Did I have a positive impact on many people’s lives? Yes, absolutely, there were some really good things in there. And, is teaching a practice that has been appropriated harmful? Yes, and can we cause harm even if we only have good intensions? Yes, I think this is the biggest yes of all, and sometimes the scariest.
In my interview with Tejal and Jesal we talk about a couple examples of cultural appropriation, but before we get to that I want to let Jesal define cultural appropriation so we are all on the same page. “When I talk about cultural appropriation I always say the first thing you need to know is that when we are talking about appropriation, we are talking about a power imbalance. So when we talk about the white majority dominant culture we are talking about a culture with all the power and then we are talking about another culture that doesn’t have as much power. In our case the Indian culture was colonized, and even though colonization ended, that power dynamic didn’t just go from 100 to zero, there is still some form of colonization happening. When we talk about appropriation we talk about the dominant culture taking something from the non dominant culture without context, without permission, and then doing whatever they want with it without respect to the actual culture that it came from.”
I think it’s a really good idea to take a moment and just consider ways in which we have appropriated rather than appreciated yoga. I once heard someone say (I think it was jamilah malika, but I can’t say for sure) “The question is not IF we appropriating yoga, it’s about looking at HOW we are appropriating yoga.” How are dominant culture folks taking practices from a non dominant culture, using them out of context, and not really understanding or honouring their origins. And HOW can we do better? I have some ideas about this at the end of this blog, and this is personal to all of us.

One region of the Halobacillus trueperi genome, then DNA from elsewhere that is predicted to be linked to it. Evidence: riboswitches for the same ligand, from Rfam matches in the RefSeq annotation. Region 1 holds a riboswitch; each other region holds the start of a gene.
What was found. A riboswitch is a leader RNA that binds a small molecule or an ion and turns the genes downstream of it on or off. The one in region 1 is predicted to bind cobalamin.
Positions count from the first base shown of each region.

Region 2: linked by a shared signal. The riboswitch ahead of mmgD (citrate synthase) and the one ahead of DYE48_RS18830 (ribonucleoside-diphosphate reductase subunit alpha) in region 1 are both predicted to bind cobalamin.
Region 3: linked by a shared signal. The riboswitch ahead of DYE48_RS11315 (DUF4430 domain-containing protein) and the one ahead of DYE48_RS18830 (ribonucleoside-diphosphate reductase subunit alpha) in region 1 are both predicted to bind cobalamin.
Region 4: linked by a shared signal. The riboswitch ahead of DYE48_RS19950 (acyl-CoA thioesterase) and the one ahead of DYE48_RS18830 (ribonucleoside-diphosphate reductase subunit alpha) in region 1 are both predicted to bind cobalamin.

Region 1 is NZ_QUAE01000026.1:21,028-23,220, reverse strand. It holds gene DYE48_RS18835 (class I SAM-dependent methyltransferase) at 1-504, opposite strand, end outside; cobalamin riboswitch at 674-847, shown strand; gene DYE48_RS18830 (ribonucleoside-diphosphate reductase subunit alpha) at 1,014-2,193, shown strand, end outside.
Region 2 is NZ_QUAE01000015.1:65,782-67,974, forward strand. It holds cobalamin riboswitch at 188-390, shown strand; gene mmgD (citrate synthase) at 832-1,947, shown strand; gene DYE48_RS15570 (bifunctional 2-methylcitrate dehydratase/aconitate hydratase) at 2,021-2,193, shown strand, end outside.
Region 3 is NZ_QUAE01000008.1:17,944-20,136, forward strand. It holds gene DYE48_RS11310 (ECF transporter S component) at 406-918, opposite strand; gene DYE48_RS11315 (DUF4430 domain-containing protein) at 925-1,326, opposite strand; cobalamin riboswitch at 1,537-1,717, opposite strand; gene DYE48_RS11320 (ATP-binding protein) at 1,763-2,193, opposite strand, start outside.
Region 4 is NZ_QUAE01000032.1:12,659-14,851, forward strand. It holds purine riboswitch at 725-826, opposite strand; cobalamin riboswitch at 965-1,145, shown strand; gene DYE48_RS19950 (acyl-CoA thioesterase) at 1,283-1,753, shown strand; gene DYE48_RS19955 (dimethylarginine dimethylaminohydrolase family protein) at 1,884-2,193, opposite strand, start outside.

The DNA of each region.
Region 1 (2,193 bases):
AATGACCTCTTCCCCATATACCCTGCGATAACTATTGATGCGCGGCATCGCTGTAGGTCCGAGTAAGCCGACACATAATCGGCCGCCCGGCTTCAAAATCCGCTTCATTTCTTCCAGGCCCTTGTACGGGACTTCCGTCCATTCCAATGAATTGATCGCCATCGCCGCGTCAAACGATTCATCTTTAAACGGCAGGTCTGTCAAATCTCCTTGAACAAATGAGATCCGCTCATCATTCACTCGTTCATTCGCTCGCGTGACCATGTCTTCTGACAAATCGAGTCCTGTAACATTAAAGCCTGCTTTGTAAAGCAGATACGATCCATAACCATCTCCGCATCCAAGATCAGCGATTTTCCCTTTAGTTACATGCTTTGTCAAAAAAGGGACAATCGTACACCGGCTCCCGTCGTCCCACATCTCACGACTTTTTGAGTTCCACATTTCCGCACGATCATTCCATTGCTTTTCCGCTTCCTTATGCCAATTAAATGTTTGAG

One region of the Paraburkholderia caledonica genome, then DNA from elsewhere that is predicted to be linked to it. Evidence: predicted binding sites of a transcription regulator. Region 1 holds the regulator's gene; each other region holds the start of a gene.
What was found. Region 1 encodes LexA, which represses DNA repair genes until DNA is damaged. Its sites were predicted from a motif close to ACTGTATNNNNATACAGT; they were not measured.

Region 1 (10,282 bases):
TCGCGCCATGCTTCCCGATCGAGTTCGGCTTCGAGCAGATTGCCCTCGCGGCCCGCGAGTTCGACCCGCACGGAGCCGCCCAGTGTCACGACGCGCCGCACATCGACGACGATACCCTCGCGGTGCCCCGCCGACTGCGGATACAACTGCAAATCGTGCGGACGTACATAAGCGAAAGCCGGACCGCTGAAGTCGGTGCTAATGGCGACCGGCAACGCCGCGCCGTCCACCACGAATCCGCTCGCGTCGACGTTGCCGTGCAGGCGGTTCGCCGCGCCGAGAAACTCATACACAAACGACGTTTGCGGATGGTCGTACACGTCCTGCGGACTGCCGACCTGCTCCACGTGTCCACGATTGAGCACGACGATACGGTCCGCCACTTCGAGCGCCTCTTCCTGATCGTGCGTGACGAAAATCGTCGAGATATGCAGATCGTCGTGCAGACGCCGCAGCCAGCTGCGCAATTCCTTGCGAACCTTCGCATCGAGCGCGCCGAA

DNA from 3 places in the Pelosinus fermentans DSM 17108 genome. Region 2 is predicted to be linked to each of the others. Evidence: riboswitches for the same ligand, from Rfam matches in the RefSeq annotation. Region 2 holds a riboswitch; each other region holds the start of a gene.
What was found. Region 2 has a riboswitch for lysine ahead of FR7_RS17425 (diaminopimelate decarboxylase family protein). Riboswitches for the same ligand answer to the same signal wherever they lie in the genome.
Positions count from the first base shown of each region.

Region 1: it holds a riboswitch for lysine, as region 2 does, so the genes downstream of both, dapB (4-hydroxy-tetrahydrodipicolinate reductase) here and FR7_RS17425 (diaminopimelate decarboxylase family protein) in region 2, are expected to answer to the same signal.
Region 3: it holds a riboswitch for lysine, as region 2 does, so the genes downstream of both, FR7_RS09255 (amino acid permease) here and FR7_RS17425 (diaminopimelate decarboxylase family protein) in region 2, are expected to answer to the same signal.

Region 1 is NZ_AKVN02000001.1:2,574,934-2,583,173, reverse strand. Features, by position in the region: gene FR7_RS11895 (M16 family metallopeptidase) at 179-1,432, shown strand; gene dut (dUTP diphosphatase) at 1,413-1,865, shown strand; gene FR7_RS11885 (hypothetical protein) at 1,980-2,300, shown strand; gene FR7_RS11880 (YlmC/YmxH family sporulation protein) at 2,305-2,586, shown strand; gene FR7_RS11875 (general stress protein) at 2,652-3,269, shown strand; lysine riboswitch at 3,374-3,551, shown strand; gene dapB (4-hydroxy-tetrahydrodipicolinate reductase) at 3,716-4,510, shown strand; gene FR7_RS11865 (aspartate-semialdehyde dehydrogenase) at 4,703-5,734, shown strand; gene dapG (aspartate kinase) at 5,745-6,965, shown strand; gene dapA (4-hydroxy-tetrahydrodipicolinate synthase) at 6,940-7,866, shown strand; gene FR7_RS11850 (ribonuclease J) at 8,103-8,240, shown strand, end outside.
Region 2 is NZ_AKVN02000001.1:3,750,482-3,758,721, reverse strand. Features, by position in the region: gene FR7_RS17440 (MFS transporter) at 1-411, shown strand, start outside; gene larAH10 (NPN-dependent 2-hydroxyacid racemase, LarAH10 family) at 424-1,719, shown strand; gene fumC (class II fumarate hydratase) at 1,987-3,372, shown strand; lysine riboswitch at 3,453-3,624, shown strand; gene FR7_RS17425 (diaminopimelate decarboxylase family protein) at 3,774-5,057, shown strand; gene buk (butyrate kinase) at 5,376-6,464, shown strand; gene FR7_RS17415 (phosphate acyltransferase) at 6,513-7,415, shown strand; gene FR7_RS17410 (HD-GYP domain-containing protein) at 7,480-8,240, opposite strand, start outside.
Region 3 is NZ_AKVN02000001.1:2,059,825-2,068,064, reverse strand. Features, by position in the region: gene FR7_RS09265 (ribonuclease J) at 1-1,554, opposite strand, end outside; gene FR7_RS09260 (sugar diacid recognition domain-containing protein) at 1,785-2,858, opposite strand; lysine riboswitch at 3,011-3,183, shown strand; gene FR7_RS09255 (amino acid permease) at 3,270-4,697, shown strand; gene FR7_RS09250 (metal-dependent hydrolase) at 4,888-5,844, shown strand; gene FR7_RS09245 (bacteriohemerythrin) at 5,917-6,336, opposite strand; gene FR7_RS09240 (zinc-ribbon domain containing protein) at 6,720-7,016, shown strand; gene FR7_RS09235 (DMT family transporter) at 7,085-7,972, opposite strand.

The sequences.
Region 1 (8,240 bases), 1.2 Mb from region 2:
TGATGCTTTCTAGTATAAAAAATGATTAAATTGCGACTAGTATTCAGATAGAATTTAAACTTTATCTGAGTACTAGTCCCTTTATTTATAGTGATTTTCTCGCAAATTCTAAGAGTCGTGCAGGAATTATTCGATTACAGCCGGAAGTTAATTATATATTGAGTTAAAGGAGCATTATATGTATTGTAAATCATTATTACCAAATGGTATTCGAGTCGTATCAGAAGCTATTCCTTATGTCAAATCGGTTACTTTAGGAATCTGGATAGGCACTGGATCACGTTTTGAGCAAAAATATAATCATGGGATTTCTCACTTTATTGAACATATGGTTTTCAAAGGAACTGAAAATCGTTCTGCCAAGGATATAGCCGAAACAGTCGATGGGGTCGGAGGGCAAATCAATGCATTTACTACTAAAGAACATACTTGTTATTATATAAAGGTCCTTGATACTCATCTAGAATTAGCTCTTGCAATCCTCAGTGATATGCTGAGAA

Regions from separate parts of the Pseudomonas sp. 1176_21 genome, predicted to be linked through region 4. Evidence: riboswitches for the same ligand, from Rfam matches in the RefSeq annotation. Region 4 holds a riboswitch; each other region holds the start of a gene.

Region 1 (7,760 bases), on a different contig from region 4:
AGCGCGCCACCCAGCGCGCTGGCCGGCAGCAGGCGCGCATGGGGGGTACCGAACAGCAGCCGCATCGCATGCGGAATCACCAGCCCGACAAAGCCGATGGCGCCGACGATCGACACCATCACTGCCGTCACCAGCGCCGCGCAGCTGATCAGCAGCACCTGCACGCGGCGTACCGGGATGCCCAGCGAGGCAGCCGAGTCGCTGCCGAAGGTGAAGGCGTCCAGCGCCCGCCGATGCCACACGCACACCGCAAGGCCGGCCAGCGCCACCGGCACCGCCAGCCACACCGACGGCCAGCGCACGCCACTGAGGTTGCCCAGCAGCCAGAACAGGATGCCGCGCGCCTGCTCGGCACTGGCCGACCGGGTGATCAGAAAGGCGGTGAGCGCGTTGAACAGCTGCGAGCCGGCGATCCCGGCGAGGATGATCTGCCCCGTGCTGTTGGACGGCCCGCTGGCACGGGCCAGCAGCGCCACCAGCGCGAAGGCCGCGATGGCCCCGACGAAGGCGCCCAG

A couple of months ago Susanna Barkataki and Rina Desphande released a video and blog on using the word namaste at the end of a yoga class, and whether or not it is appropriate. Namaste is the word that I’m sure many of us were taught to use at the end of a class, as a closing message. I love this video because they speak about the sacredness of namaste, and how it’s not something to be printed on a t-shirt about staying in bed or slaying. It reminded me that there is a rich history behind this practice, and the words we use. It also reminded me how much I don’t know, and how little attempt I’ve made to learn.
The conversation about postural yoga today is really different than when I grew up teaching. It’s less about alignment and perfection and more about preparation and accessibility. The focus has shifted towards learning more about exercise science and blending biomechanics and progressive strengthening with the poses we love.
Alongside all of this great movement is the conversation about yoga injuries, which I’ve personally participated in heavily. My narrative is always evolving, and the way I speak about the practice has shifted quite a bit. When I used to say “I was injured practicing yoga” what did I really mean? I definitely didn’t mean I injured myself in my spiritual practice of unity, kind awareness and mindfulness.
I think what I meant was “I became injured while practicing westernized modern postural yoga as fitness in isolation of all other forms of movement, thinking I was going deeper into a spiritual state, but was perhaps bypassing my interoception, reality, and needs for balance.” What version of yoga was I practicing and what version was I teaching and modelling for others?
I really loved the way Tejal and Jesal defined yoga, and there are many other definitions out there. I would love for others to share their own thoughts on this. These conversations make me consider other ways in which I can be practicing yoga, here are a few things that came to mind for me, and know that I’m always reworking these ideas as my awareness grows.
Continue creating connections with the people in my classes, get to know them, so that I can help them find a version of the physical practice that works for them.
Have challenging conversations, like this one, and question what I’m practicing and teaching.
Talk to people out loud about what I’m learning about, even though it feels vulnerable.
Don’t only talk to other white folks about what yoga is, platform more south asian voices.
Notice the elements of yoga that don’t have anything to do with physical movements.
Learn more about the origins and other limbs of the yoga practice, from more than one book or perspective.
People in my workshops ask me all the time whether or not I consider what I teach to be yoga. I usually dodge, in fear of saying the wrong thing, but I’ve asked myself this question many times over.
I feel that today with all that I’ve learned, my work helps bring people to a more mindful state where they feel strong and capable of moving through the world. My classes are about feeling strong and noticing how developing strength in a class might trickle out into life. To me this feels more like yoga than anything I’ve ever been involved in. It might not look like the version of yoga I grew up with, but it feels more like the heart of yoga I’ve learned about since then.